I don't see what's wrong with the idea of Eygpt getting Gaza back in light of the fact that Israel doesn't want the people already living there. I do see your point though. The people taking over may not be much better than the current dictatorship.

Odysseus
01-26-2011, 03:22 PM
Risky. The Shia Persians might get their nukes back from the Sunni Arabs the hard way.
The Muslim Brotherhood is an Egyptian organization that has branched out, and founded Hamas. Iran has no problem providing arms to Hamas, despite them being fanatically Salafist Sunnis. An Iranian nuke site in the Sinai, run by Iranians, would be in the interests of the Muslim Brotherhood, which seeks the destruction of Israel at all costs. It would also serve as a protective umbrella against US intervention and would put the capitals of Western Europe within range of Islamic nukes. Such an alliance would eventually collapse along sectarian lines, but in the short term, it would result in the deaths of six million Israelis and possibly far more Europeans, and dead infidels are the goal of both groups. Also, remember that a key component of Twelver Shia ideology is that a conflagration must be initiated in order to summon the Twelfth Imam from his hiding place. I doubt that Ahmedinejad is thinking beyond that conflagration.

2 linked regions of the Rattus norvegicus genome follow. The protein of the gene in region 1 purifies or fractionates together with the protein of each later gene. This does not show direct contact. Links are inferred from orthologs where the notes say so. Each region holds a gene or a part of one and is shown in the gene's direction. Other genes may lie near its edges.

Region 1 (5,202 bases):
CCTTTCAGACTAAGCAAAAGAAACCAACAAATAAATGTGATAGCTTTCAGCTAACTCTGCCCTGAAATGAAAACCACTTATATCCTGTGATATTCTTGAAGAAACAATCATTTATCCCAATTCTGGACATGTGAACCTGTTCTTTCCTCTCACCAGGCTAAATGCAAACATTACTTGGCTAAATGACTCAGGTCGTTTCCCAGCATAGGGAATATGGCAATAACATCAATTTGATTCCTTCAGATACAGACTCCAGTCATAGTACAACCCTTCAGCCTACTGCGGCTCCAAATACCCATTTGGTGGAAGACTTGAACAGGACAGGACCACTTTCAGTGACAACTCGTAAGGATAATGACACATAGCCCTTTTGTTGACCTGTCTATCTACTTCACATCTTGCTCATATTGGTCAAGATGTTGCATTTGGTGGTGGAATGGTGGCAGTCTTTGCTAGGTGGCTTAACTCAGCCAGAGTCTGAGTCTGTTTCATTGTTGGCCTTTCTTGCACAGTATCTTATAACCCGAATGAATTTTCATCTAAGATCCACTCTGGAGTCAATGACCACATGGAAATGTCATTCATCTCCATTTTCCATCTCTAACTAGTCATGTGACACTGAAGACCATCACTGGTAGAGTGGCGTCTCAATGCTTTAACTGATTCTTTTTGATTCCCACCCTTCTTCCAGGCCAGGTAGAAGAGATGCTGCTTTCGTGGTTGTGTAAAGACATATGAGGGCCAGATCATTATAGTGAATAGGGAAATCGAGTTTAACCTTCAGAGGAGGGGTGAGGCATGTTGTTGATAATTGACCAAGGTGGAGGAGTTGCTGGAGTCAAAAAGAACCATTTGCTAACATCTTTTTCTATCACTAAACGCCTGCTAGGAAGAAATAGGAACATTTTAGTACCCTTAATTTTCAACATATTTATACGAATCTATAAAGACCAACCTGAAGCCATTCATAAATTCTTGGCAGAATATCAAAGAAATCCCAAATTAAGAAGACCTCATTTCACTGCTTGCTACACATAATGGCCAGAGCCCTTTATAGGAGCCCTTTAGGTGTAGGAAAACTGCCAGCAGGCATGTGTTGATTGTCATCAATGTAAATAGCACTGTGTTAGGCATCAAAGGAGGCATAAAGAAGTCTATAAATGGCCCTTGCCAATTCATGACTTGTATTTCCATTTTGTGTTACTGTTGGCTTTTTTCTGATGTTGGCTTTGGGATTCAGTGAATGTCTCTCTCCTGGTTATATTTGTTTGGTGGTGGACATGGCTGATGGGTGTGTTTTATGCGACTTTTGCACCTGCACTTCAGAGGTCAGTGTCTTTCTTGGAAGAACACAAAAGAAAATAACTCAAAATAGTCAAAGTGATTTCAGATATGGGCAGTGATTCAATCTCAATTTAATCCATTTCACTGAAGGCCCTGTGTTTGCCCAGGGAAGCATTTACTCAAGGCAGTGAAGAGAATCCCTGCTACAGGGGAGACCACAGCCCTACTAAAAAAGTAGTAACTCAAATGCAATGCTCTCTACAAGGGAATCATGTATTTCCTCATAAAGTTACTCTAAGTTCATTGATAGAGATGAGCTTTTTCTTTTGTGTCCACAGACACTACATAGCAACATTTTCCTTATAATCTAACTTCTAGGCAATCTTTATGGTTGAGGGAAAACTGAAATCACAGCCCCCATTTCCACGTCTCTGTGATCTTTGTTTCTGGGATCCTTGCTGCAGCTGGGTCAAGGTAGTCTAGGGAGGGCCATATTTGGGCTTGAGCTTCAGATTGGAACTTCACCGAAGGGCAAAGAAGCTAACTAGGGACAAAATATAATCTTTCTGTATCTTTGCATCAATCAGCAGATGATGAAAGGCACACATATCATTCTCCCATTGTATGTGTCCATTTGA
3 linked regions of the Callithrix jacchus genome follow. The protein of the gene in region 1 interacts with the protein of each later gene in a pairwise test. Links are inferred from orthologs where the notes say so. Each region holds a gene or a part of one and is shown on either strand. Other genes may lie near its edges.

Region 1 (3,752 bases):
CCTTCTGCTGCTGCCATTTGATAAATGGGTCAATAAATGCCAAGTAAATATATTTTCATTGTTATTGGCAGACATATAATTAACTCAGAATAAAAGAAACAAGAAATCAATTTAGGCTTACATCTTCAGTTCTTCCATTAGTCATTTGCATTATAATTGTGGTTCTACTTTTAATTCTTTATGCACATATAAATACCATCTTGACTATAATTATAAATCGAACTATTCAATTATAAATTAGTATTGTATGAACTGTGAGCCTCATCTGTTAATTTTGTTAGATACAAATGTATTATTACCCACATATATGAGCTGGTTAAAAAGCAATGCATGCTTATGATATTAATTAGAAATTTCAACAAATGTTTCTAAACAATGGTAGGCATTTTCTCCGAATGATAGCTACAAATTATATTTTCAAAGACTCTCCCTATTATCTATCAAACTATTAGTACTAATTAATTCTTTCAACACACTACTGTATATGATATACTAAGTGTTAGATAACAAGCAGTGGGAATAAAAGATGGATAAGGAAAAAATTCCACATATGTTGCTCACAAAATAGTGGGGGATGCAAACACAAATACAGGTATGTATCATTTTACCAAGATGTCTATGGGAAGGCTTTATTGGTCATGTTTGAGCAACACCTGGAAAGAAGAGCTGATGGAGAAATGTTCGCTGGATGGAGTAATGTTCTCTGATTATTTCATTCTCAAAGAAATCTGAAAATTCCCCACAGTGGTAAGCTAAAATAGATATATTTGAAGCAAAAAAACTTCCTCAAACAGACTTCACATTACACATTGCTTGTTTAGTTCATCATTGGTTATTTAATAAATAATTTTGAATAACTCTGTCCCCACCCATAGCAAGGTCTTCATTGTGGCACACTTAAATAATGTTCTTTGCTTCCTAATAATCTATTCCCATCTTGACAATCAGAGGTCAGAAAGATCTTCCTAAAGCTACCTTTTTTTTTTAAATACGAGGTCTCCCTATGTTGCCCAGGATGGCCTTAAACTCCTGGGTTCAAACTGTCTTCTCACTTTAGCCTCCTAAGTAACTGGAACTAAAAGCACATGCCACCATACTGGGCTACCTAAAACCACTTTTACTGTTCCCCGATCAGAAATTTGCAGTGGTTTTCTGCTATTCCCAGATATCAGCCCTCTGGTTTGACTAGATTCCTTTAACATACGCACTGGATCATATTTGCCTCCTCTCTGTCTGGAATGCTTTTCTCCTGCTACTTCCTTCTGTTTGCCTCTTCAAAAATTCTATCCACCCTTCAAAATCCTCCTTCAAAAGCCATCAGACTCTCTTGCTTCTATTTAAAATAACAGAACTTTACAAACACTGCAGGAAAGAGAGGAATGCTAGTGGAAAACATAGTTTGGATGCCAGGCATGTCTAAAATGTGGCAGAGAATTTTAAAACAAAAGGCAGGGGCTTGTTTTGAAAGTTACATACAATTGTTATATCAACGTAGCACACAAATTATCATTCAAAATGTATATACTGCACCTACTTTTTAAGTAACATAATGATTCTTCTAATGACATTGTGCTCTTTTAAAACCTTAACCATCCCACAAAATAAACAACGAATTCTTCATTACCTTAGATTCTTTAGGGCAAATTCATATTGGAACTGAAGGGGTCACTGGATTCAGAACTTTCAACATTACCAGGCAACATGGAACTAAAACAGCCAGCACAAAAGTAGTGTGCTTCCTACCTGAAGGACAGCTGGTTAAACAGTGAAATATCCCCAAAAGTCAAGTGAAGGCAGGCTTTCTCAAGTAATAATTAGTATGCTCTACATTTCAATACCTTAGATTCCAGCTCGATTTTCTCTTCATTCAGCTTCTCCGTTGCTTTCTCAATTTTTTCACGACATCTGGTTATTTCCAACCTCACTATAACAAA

Given the choice (as long as no one was watching), I would bet American money the Saudis, Egyptians, hell, every Sunni Arab power center with the exception of Syria (and I'm not sure about them) would rather see Iran militarily brutalized than Israel.
The regimes would, but significant percentages of the population have been radicalized and would be perfectly happy to see a second Holocaust. A popular uprising by the Salafists in Egypt would enjoy significant support for at least a couple of years, by which time, the above scenario could play out.

I don't see what's wrong with the idea of Eygpt getting Gaza back in light of the fact that Israel doesn't want the people already living there. I do see your point though. The people taking over may not be much better than the current dictatorship.